A change in Massachusetts law inspired her to divorce Nathaniel West. She had long been unhappy in the marriage, but didn’t act until the Legislature passed a bill that gave women more property rights in cases of adultery.
Divorce was rare back then. Even rarer was a wife airing the lurid details of her unfaithful husband’s affairs in court.
By the second day of the trial, wrote a Salem diarist, “The public mind begins to be disquiet.”
Elizabeth Derby West
She was born in 1762 in Salem. Her mother, Elizabeth Crowninshield Derby, a social lioness, oversaw the construction of a grand family home in Salem. Elizabeth inherited her mother’s good taste, and a parlor she later designed is now exhibited at the Museum of Fine Arts in Boston.
Nathaniel West, a master mariner, commanded one of her father’s ships.
Elizabeth Derby fell in love with Nathaniel West, though socially he was her inferior. They eloped in the spring of 1783 when she was 21. Her father disapproved of the match, but eventually softened. He gave Nathaniel West more responsibility in the family business and made him one of his heirs.
The couple set up their own household and had six children.
Elizabeth Derby West soon discovered the cost of marrying down: a loss in social status. When her father died in 1799, she didn’t inherit the family mansion, as she had hoped. She and Nathaniel did inherit a farm in Danvers, which she set about renovating and expanding.
Their marital quarrels grew fiercer and more frequent. Her brothers also fought with him over family business issues. In 1800, Nathaniel West and Hasket Derby had a public fistfight on the docks of Salem.
In 1803, the couple separated.
West v. West
Though divorce was rare in 17th and 18th Massachusetts, it wasn't illegal. Puritans believed marriage was a civil matter and could therefore be reversed. Between 1692 and 1774 only 82 Massachusetts couples – one a year -- were granted annulment, divorce or separation.
Until 1806, women could lose their own land and their own money in a divorce. A divorced woman only got a third of her husband's estate, known as the 'widow's thirds.'
The change in the law gave a woman her widow's share, plus the land her husband held in her name and much of her own inheritance -- but only if she proved adultery.
Elizabeth Derby West pounced when the commonwealth’s divorce law changed in March 1806.
On Nov. 11, 1806, the divorce trial of West v. West began in Supreme Judicial Court in Salem. The Rev. William Bentley, pastor of the East Church, attended the trial. He had already formed a low opinion of the couple. Nathaniel West wasn't anything special, and Elizabeth Derby West was irascible and vain, Bentley wrote in his diary.
The woman became all that is execrable in women from vanity, caprice, folly, & malignity...
He was an enterprising seaman with no uncommon advantages of education or nature, but his ambition led him to address the eldest daughter of the late E.H. Derby…The mother of Elizabeth was a Crowninshield and well known for vanity which she exposed to constant & deserved ridicule. E. possessed the rigid temper of her father, with all the weakness of her mother.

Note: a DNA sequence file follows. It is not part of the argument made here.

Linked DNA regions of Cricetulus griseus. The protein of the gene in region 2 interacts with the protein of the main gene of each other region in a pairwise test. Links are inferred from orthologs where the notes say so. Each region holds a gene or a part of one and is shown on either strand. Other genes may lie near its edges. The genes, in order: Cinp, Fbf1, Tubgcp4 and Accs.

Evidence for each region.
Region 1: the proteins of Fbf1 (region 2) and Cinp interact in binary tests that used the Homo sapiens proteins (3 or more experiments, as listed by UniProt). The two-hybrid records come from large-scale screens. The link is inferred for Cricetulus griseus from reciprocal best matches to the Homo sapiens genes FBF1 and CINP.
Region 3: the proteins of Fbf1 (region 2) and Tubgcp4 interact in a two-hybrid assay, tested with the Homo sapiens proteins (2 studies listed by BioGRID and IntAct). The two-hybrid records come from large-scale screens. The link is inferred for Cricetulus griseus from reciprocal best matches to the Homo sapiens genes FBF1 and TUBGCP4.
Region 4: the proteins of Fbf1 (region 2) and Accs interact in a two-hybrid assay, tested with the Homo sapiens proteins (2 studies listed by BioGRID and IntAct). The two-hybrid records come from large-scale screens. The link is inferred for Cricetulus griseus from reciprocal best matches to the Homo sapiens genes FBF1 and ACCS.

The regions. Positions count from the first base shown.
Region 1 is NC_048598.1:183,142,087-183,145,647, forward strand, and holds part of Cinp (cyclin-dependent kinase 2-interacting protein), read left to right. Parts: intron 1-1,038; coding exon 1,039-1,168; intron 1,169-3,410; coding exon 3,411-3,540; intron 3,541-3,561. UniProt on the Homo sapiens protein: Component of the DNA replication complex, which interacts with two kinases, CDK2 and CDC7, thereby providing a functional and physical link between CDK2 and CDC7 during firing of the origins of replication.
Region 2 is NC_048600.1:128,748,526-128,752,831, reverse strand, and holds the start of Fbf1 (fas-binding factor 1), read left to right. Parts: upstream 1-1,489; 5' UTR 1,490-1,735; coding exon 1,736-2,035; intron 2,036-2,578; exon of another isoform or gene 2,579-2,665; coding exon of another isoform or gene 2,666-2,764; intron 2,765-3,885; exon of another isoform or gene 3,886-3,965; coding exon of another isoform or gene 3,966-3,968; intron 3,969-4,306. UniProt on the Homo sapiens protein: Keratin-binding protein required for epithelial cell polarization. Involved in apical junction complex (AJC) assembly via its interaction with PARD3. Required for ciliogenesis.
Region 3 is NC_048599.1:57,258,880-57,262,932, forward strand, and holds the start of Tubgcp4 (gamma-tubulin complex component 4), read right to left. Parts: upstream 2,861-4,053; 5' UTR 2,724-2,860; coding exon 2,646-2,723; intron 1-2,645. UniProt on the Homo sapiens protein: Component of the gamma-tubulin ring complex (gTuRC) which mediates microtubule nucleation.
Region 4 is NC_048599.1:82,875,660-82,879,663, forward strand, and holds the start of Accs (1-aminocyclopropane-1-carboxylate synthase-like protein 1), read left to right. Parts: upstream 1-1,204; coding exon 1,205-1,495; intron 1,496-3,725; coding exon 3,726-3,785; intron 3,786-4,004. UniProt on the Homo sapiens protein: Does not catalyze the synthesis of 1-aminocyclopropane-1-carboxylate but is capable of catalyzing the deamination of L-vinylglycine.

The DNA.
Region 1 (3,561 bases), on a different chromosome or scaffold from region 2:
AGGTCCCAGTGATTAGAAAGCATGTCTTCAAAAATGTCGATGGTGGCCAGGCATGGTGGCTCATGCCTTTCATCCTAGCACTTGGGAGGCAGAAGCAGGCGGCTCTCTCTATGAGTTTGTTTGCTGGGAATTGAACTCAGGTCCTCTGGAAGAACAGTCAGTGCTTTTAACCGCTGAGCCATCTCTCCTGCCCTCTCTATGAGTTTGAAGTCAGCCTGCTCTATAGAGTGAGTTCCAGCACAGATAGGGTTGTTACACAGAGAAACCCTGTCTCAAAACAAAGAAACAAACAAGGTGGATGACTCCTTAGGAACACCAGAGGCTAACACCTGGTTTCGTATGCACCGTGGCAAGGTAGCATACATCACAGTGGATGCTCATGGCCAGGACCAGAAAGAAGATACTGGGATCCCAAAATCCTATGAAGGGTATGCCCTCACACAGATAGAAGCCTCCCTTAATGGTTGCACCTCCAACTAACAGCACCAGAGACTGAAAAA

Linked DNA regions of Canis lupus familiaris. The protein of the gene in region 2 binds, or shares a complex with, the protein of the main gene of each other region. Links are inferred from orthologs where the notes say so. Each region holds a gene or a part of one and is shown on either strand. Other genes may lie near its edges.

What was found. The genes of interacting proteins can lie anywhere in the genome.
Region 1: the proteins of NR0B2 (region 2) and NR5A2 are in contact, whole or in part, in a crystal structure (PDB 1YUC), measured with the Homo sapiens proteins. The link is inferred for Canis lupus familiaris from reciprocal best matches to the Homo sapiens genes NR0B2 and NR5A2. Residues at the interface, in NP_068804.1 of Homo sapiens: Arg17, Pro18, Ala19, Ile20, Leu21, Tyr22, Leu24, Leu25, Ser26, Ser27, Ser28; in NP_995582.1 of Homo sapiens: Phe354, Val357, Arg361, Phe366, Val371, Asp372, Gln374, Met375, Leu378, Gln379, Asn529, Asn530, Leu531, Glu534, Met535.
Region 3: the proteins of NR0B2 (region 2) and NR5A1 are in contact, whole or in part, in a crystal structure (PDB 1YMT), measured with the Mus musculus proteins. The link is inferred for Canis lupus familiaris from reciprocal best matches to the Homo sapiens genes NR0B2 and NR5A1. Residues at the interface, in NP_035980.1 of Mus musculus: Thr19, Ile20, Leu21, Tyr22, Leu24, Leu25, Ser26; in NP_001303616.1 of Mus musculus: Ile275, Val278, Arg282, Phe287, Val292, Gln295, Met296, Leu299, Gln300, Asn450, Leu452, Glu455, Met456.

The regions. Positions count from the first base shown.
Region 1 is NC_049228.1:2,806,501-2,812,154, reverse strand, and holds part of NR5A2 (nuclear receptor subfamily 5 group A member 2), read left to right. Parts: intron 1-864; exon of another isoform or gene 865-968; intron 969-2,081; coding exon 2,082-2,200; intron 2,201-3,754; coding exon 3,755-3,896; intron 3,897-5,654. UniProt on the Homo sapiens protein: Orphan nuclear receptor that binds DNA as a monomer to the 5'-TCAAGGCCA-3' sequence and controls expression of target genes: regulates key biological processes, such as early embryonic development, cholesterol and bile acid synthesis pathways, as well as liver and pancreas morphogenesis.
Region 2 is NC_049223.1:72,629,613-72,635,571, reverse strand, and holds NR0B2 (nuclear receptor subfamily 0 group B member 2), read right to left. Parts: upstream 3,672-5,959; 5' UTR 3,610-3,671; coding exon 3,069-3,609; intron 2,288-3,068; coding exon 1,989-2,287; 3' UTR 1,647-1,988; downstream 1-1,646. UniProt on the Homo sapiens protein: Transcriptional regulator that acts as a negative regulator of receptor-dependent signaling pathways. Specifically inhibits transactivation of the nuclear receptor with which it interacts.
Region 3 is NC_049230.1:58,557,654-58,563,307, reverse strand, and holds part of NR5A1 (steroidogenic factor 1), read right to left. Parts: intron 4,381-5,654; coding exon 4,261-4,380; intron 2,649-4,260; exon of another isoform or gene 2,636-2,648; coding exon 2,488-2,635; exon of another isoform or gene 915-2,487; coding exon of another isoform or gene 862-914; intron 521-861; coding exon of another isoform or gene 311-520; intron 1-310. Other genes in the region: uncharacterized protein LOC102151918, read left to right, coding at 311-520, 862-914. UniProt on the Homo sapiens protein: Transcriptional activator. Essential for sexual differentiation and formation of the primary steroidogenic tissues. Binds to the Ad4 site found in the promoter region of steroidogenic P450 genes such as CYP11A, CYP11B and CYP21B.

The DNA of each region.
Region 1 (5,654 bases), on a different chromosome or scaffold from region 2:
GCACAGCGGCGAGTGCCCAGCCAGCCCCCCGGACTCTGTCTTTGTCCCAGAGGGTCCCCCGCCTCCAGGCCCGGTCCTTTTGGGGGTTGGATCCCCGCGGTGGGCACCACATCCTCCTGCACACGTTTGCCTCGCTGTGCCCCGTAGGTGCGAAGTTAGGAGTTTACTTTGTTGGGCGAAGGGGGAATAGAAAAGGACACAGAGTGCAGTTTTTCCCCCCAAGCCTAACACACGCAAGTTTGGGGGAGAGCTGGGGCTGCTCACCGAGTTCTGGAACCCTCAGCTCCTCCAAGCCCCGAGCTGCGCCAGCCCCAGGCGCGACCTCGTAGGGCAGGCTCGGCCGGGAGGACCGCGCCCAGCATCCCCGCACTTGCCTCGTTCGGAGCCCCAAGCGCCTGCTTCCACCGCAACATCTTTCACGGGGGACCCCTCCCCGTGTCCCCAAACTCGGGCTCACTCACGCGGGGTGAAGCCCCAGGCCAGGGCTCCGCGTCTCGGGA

The feud between the Derbys and Nathaniel West reached a nadir when Elizabeth brought prostitutes into court, wrote Bentley:
…after every quarrel with all her relatives she waged open war against her husband & this day, aided by the unfeeling perseverance of her malignant Br[other] Gen. E.H. D[erby] who has a private quarrel to avenge, she displayed in open court, to prove the incontinence of Capt. W[est], all the sweepings of the Brothels of Boston, & all the vile wretches of Salem, Marblehead, Cape Ann.
Elizabeth Derby West submitted a statement by a woman claiming Nathaniel West fathered her two children. She also produced a letter in which West made financial arrangements for a child, thought the child shouldn’t be called by the name of ‘West.’ Nathaniel West produced evidence his wife offered local women money to claim he fathered their children.
Since the judges dined with Elizabeth West’s brother after the evidence was presented, Bentley correctly assumed they would rule against the husband.
The court gave her the Danvers estate, called Oak Hill, and alimony of $3,000 a year.
After the divorce was granted, Elizabeth Derby West moved with her children to Oak Hill. Nathaniel West remarried and remained close to his children and grandchildren.
A charitable group dropped her from its membership list. Parishioners walked out of church when she went to take communion at church, and she was 'unwelcome to any private family or boardinghouse.'
Nathaniel West remarried, prospered and remained a leading member of society.
Elizabeth Derby West died only seven years after her divorce. She left her property to her three daughters, and forbade them from giving any of it to their father.
The house Elizabeth Derby West grew up in is now part of the Salem Maritime National Historic Site.
With thanks to Commerce and Culture: Nineteenth-Century Business Elites by Robert Lee. This story was updated in 2017.